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Therefore, like I guessed you didn't know (or care) how to trim it,
so your uneducated experience is of little import.
That`s not very nice.
With the Coot pics, the boom seems to just provide an outhaul for the clew. Do any of the sail setups on trawlers use a track on the boom? Or the mast?
My IG has no sail facility at all.
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Old 09-09-2015, 01:02 AM   #34
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Tracks on a boom are a thing of the past, they use a block & tackle usually inside the boom to adjust the clew, from flat to perhaps 8-10" of curve.
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Old 09-09-2015, 01:28 AM   #35
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Originally Posted by RT Firefly View Post
Greetings,
Had a stay sail on a previous boat (34' Marine Trader). Flew it a couple of times and it only seemed to work in a rear quartering breeze stiff enough to put a slight heel on the boat. About 24 sq feet if I recall. I tried the "right of way" ploy with my boating friends on several occasions whilst "sailing" but they OBVIOUSLY were unaware of COLREGS and replied with no end of insults and ribald comments....Boors!
The Admiral said the boom got in her way so it was used very infrequently.
Twenty four square feet is only 6ft x 4ft. Sail being (say) 8ft high on a 6ft boom. Did you mean 24ft square?
In NZ waters a sailboat with engine running (sails up or not) is considered a power boat, so no right of way.
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Old 09-09-2015, 07:46 AM   #36
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Therefore, like I guessed you didn't know (or care) how to trim it,
so your uneducated experience is of little import.

And your snotty responses are also "of little import" here on this forum IMO.

Treat people how you want to be treated. We are like a little family here, so BE NICE.
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Old 09-09-2015, 07:51 AM   #37
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Greetings,
Mr. G. Yup, 8' high by 6' along the boom is about the size as I remember. So a square that size is 48 sq' (L X W). The triangular sail area would be about half that would it not? I fully appreciate the dinky size but given the size of the mast and boom, it's the largest that would fit in the space AND it came with the boat. I suppose I could have extended my mast and boom to a ludicrous,unsafe size and used a humongous sail and gained, what?, another knot or 2, the ability to motor along at a very uncomfortable angle to the point of capsize but I purchased a power boat. NOT a motor sailer or sail boat. Horses for courses.
Those vessels that have the mechanism/equipment/design to hoist a larger sail and how large, I have no idea, would most probably achieve some modicum of stabilization and minimization of hunting at anchor as evidenced by the anecdotal posts above.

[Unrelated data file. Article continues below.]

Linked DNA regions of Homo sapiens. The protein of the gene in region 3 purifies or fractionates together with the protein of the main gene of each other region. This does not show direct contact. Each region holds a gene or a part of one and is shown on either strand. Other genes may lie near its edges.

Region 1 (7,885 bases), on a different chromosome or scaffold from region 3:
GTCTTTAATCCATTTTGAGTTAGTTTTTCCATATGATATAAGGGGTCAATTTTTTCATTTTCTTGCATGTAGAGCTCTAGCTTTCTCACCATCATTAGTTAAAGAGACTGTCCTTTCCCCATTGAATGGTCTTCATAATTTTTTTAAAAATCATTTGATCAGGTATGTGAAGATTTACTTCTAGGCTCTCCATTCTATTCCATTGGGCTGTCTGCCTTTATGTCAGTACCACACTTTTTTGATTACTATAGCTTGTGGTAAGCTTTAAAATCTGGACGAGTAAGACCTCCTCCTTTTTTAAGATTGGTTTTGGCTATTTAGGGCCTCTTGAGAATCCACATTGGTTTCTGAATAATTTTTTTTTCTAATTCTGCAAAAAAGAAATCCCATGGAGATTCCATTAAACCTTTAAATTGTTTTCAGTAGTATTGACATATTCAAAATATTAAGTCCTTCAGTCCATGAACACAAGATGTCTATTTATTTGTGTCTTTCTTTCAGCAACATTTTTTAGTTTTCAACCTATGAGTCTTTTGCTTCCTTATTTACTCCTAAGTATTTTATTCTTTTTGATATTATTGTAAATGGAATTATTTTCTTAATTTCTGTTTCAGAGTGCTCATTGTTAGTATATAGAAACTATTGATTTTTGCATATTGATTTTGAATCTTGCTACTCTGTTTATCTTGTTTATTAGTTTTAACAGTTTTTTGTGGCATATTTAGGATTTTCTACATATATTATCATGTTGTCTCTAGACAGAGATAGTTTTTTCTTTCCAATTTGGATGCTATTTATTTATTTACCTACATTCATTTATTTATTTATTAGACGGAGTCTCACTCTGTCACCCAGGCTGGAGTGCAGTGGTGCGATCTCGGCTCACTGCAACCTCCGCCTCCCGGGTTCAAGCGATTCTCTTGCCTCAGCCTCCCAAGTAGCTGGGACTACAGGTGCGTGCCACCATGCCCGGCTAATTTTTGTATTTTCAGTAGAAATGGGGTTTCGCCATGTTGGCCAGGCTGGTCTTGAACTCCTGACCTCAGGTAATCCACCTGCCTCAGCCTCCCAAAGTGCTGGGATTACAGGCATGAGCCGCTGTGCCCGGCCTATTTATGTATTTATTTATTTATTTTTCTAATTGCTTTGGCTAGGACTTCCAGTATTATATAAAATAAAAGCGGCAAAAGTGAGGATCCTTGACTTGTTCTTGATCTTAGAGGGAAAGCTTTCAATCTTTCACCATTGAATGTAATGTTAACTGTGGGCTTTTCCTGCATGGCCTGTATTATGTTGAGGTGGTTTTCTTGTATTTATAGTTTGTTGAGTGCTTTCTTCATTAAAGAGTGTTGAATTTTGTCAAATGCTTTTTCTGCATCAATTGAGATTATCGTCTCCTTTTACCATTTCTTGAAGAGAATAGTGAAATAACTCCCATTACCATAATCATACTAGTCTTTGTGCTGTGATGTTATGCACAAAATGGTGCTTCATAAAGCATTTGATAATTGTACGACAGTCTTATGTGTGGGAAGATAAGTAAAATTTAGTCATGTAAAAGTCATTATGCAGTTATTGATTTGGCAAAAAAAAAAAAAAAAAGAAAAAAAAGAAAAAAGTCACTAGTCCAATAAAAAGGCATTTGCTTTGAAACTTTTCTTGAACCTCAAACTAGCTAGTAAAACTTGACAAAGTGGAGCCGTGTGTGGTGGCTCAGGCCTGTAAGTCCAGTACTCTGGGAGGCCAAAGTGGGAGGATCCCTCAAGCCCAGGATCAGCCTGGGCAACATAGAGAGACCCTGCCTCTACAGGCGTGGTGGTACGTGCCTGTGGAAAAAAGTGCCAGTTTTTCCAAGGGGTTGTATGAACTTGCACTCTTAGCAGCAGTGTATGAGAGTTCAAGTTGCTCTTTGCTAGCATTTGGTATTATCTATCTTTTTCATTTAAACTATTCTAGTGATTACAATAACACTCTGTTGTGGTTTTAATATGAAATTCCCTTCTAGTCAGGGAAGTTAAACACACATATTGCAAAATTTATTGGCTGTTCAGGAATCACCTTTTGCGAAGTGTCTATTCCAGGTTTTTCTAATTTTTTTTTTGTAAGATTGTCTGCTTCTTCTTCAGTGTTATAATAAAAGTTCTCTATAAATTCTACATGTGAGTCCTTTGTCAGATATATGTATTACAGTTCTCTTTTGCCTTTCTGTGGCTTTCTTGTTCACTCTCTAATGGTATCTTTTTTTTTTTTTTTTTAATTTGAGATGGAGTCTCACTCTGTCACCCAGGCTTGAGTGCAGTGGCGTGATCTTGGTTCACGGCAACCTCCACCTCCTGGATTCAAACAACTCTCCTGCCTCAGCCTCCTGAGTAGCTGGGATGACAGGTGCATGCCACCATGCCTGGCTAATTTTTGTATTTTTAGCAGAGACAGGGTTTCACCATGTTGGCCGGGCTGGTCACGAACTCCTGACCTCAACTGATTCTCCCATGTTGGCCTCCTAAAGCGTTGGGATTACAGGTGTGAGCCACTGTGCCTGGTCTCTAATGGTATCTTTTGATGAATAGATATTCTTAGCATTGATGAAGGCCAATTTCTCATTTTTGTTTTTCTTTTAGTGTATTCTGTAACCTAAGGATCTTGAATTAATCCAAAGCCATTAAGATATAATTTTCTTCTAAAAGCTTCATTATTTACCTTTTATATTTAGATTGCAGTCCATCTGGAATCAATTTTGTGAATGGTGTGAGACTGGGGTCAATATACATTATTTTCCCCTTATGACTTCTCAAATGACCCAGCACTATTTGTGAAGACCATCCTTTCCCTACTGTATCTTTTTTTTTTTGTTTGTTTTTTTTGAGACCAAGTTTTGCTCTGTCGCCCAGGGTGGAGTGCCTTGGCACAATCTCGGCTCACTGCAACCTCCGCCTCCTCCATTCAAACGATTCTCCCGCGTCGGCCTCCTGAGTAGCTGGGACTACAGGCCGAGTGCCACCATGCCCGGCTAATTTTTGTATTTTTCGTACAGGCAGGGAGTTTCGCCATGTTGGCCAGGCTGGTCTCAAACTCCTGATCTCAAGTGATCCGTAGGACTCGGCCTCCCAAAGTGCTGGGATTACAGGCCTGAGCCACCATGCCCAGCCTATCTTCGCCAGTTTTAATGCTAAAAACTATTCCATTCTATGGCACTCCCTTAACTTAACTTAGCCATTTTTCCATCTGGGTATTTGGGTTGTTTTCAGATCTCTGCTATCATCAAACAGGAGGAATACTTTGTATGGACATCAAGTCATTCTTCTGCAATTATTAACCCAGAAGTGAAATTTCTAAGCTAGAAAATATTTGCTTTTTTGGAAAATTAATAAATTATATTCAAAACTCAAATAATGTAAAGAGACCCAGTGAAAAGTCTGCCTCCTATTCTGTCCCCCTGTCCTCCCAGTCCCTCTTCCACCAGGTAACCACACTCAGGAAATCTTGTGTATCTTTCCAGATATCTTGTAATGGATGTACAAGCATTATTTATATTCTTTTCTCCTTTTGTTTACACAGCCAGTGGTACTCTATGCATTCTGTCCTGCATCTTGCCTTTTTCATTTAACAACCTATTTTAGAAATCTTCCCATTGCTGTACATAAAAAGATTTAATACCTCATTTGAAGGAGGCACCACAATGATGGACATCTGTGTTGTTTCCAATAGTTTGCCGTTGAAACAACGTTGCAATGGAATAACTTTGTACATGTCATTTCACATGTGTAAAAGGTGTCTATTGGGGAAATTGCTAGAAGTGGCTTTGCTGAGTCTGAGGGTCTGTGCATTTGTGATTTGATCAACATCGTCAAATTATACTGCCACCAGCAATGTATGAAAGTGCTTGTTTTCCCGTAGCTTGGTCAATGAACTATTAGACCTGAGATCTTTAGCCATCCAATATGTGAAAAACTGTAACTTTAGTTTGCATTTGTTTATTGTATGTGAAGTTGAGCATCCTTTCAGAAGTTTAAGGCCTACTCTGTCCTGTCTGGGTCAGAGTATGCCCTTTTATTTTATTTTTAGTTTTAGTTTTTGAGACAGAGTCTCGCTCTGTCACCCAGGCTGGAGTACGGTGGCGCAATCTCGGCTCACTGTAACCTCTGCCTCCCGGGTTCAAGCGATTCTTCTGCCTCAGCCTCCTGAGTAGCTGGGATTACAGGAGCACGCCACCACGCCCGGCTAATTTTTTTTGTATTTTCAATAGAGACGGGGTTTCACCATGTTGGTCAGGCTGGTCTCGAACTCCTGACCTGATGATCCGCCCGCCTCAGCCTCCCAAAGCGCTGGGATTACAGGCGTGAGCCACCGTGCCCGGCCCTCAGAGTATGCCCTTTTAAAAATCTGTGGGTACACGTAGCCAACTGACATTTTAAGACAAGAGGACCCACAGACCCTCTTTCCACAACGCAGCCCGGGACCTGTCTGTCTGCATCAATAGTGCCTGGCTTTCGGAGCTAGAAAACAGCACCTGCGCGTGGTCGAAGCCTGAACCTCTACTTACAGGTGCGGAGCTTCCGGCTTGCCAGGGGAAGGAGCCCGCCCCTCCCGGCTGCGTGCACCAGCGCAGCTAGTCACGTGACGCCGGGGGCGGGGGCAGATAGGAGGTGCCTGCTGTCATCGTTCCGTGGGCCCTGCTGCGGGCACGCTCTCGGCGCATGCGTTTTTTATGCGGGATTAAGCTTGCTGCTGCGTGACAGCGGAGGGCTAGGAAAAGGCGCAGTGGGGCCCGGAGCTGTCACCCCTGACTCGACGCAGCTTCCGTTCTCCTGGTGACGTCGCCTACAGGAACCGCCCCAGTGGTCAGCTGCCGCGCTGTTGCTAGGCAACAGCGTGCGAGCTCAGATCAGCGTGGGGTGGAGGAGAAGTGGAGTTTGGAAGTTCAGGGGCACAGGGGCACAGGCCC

As I mentioned in post #22 I did experience some effect but for me, as stated, it wasn't worth the effort other than the "giggle" factor.
As far as trimming? To what purpose with a 24sq.' sail? "...uneducated experience is of little import..." For sure. Ignorance is bliss.
The area we used to boat in had the same stipulation that a sailboat under engine power was also considered a motor boat regardless of how much sail it had up and I'm positive none of the former sailors here on TF ever abused ANY right-of-way laws but they most assuredly weren't part of the sailing fraternity I used to encounter.
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Old 09-09-2015, 09:35 AM   #38
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A steady sail will do little or nothing about wakes. Unless perhaps the wind is blowing strong and the boat is already pinned over very hard to one side.
What about the roll? Would a steadying sail not slow the roll? Sister boats seem to think so, although I have yet to verify this.

We displace 10 tons and have 3000# of ballast in our keel. Although the sail would be small, it would seem that is would add some air resistance (and slow the roll) even without a wind
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Old 09-09-2015, 10:07 AM   #39
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What about the roll? Would a steadying sail not slow the roll? Sister boats seem to think so, although I have yet to verify this.

We displace 10 tons and have 3000# of ballast in our keel. Although the sail would be small, it would seem that is would add some air resistance (and slow the roll) even without a wind
I think you may have missed the first page of replies.

Without wind, a stabilizing sail has minimal effect. It needs a substantial force (wind force X sail area) pushing against the boat's righting motion.
Enough that the force of the waves rolling under the boat becomes insignificant in comparison.
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Old 09-09-2015, 10:51 AM   #40
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We owned a Willard 30/4 or Mk 4 for a few years. It had a deep draft for a Willard of 4'11" and 18" of cast iron keel bolted on. Our first trip was from Seattle to Desolation Sound and we crossed the Strait of Georgia twice from Nanaimo to Madeira Park and back. Both times using the steadying sail and both times with the typical winds on the beam after 10 AM. We did not have to tack like All the other boats we saw to quarter into the wind waves. The highest waves were in the 3-5' range so it wasn't as rough as it can get out there but the sail almost completely negated the beam seas. We drove from the flybridge the entire time and rocked like a hobby horse for the crossings.
Do they work? In this case I have to say yes on this boat it worked great. We continued to use it as long as we owned it and the current owner uses it too.